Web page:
Abraham Lincoln ascribed his successful nomination and election in 1860 to the mass distribution of a carte-de-visite portrait of himself. Carte de visites were small-scale and inexpensive, which allowed them to be easily traded by photography enthusiasts and the general public. Photographs, Lincoln realized, helped voters feel personally connected with him, and thereby more inclined to support him. Alexander Gardner took this portrait shortly after Lincoln’s election to the presidency.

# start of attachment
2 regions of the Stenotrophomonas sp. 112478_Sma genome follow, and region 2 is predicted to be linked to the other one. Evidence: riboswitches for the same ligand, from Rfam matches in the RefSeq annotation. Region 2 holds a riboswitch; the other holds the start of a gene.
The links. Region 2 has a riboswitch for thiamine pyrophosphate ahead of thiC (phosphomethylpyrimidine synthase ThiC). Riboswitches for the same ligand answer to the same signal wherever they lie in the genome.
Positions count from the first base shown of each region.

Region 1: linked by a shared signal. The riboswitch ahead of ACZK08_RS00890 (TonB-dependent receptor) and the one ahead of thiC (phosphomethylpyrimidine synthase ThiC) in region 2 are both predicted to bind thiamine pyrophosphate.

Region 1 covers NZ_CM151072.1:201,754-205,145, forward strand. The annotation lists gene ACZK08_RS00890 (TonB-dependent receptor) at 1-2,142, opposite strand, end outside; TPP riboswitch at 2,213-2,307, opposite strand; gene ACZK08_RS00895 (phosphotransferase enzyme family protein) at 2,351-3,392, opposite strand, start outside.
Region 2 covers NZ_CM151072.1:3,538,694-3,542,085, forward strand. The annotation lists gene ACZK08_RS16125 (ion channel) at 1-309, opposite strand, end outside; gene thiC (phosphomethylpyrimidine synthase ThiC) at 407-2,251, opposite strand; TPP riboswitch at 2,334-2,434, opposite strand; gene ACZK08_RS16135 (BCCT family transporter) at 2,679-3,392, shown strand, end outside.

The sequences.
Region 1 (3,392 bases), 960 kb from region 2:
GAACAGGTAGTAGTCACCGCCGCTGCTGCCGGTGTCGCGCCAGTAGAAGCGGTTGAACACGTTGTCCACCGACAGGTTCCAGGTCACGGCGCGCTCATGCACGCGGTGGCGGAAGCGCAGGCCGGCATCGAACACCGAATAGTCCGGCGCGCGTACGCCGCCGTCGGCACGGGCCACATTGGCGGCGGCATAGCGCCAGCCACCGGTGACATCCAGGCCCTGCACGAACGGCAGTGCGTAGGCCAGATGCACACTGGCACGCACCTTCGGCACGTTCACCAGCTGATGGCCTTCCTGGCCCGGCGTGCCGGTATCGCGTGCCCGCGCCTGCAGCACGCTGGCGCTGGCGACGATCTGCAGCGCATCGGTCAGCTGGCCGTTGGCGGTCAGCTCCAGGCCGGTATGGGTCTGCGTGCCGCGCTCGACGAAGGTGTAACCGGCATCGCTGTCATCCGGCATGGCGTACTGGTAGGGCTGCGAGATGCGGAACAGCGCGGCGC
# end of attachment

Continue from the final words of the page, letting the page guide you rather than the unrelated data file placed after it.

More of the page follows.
Abraham Lincoln, 1861. Albumen silver print by Alexander Gardner. P1992.1, Amon Carter Museum of American Art, Fort Worth, Texas.